" I call the bracket at the mid-point the centre hanger and it does have an effect on point of impact. If you look cloely you will see that there are fine grooves along the edge of the block attached to the barrel. If you slacken the screw and then gently squeeze the barrels together at mid-point, holding them in that position whilst you re-tighten the screw, you will lower the point of impact of the bottom barrel. Conversley, spreading the barrel gently will raise the impact of the bottom barrel. If you think about this you will understand that squeezing the barrels together puts an upward curve in the bottom barrel, this depresses slightly the muzzle end. the top barrel does not bend as it has the rib acting as a strengthening brace on its top side. Spreading the barrels puts an upward curve in the bottom barrel thus raising the muzzle a little.
As to the question of slackening the screw whilst changing the front hanger it will make a difference although there is no real need to do this. Logically, leaving the screw tight will cause the bottom barrel to bend over a shorter distance - centre to muzzle - consequently a change of hanger size will theoretically have a greater effect than if the bend was spread over the whole barrel length. Personally I like to slacken the screw before changing the hanger as I prefer the bend in the barrel to be a more gradual curve from breech to muzzle. Something in my mind regarding stress etc. There is however no need to do this, or so I am advised. Just call me quirky." Alan Rhone http://www.krieghoff.co.uk/1.html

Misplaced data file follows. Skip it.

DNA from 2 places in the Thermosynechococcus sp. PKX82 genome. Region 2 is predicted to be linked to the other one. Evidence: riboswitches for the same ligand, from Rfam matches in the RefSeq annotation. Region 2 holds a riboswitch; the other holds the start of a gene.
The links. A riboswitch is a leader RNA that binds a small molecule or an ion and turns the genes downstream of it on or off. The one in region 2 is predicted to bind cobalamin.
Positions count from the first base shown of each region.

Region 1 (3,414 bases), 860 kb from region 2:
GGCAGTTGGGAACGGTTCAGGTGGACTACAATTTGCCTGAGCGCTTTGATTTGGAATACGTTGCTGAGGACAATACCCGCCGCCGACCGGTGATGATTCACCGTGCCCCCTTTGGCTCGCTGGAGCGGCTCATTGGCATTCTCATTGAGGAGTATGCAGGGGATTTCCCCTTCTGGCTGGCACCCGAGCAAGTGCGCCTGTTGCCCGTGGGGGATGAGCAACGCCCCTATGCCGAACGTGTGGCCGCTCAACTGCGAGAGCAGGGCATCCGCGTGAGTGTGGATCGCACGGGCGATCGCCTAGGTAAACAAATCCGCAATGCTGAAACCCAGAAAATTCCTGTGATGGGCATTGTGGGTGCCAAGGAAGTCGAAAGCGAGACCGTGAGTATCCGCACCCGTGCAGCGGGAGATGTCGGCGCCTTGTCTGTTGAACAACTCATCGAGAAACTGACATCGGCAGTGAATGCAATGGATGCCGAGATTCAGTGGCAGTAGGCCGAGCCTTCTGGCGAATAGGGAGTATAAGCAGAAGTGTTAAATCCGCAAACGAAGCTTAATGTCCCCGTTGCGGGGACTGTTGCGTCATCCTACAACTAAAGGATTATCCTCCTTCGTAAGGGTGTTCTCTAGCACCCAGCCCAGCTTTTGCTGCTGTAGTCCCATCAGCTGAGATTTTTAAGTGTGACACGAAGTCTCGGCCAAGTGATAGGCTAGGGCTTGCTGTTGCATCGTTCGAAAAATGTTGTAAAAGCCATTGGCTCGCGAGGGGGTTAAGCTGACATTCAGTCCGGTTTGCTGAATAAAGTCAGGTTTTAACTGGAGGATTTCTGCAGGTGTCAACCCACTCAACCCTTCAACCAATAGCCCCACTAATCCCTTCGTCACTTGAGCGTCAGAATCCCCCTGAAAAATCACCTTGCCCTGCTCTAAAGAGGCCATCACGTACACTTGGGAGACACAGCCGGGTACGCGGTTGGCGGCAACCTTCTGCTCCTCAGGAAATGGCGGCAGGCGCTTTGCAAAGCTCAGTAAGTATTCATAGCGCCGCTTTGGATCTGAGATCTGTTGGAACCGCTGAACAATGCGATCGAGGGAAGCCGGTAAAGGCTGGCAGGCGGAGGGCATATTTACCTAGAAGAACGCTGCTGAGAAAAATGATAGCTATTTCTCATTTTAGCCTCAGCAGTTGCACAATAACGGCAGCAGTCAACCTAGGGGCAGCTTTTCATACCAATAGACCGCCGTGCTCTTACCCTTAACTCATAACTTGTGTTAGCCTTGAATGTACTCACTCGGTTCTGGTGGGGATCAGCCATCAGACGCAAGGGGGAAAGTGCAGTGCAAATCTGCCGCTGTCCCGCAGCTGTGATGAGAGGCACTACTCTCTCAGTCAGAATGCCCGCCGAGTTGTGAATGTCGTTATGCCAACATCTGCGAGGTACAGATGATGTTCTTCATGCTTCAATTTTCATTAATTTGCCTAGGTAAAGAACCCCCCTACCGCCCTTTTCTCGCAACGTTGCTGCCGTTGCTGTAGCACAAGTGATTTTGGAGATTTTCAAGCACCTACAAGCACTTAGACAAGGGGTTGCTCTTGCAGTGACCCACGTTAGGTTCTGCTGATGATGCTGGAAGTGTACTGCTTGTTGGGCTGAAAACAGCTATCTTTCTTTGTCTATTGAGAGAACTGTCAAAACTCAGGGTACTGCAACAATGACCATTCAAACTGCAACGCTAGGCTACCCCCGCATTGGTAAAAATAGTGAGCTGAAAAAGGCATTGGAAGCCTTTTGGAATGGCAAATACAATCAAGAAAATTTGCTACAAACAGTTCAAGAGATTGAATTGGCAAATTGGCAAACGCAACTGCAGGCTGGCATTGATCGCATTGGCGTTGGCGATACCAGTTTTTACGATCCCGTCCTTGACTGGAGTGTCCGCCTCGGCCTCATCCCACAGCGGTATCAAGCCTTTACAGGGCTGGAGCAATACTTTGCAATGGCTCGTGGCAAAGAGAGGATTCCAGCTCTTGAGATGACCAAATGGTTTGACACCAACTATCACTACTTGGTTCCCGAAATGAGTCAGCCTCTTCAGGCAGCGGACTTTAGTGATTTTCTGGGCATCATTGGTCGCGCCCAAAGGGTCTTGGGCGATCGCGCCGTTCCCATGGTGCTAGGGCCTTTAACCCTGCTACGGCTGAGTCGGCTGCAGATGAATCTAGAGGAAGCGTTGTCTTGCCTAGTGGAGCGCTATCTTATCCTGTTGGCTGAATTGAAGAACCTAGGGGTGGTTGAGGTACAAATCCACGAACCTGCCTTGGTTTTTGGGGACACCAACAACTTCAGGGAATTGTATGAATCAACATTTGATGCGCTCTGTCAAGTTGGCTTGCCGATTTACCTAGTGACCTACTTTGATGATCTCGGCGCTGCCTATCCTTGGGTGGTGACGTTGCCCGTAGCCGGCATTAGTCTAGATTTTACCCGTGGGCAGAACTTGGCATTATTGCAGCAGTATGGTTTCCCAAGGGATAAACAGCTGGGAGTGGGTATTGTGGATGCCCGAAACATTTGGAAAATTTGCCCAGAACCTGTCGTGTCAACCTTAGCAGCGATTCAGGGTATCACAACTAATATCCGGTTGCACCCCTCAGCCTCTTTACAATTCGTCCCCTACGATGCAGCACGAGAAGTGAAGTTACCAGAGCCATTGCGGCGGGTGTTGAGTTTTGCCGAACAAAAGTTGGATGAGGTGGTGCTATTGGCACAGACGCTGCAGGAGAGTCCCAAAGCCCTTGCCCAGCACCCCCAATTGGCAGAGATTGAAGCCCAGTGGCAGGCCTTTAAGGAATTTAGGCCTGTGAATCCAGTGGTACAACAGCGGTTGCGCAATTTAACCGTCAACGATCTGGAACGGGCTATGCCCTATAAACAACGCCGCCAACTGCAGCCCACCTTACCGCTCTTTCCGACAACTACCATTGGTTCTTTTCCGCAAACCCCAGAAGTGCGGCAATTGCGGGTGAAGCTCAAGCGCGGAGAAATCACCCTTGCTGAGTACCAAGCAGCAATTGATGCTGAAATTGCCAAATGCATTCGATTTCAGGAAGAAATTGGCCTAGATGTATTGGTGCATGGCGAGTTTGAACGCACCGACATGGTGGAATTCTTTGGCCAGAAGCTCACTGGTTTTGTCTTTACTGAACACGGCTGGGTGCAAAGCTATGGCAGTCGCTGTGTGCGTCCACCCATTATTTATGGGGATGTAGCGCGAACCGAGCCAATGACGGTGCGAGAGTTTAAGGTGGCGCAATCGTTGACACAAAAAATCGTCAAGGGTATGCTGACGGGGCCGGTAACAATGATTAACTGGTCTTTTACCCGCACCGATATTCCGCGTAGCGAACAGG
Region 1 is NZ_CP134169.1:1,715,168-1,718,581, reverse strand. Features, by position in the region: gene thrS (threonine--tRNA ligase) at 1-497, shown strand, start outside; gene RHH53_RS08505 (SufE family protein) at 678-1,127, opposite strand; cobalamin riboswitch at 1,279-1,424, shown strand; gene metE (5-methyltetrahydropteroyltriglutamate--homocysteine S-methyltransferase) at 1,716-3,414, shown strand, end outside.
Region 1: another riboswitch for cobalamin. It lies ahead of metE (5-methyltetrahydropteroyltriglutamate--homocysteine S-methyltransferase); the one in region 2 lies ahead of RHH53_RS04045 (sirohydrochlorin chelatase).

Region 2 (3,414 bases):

Here is my issue with the bottom barrel POI. It has a number 4 hangar and this generally yields a parallel POI to the top, or so it has on my other K-guns with a flat rib. My bottom barrel shoots 6-7 inches higher than the Top barrel at 20 yards. Would you A, put on a number 5 or 6 hangar, or B, adjust the center hangar for the difference?
Does anyone have the data that tells what each hangar size gives you for change over a set distance?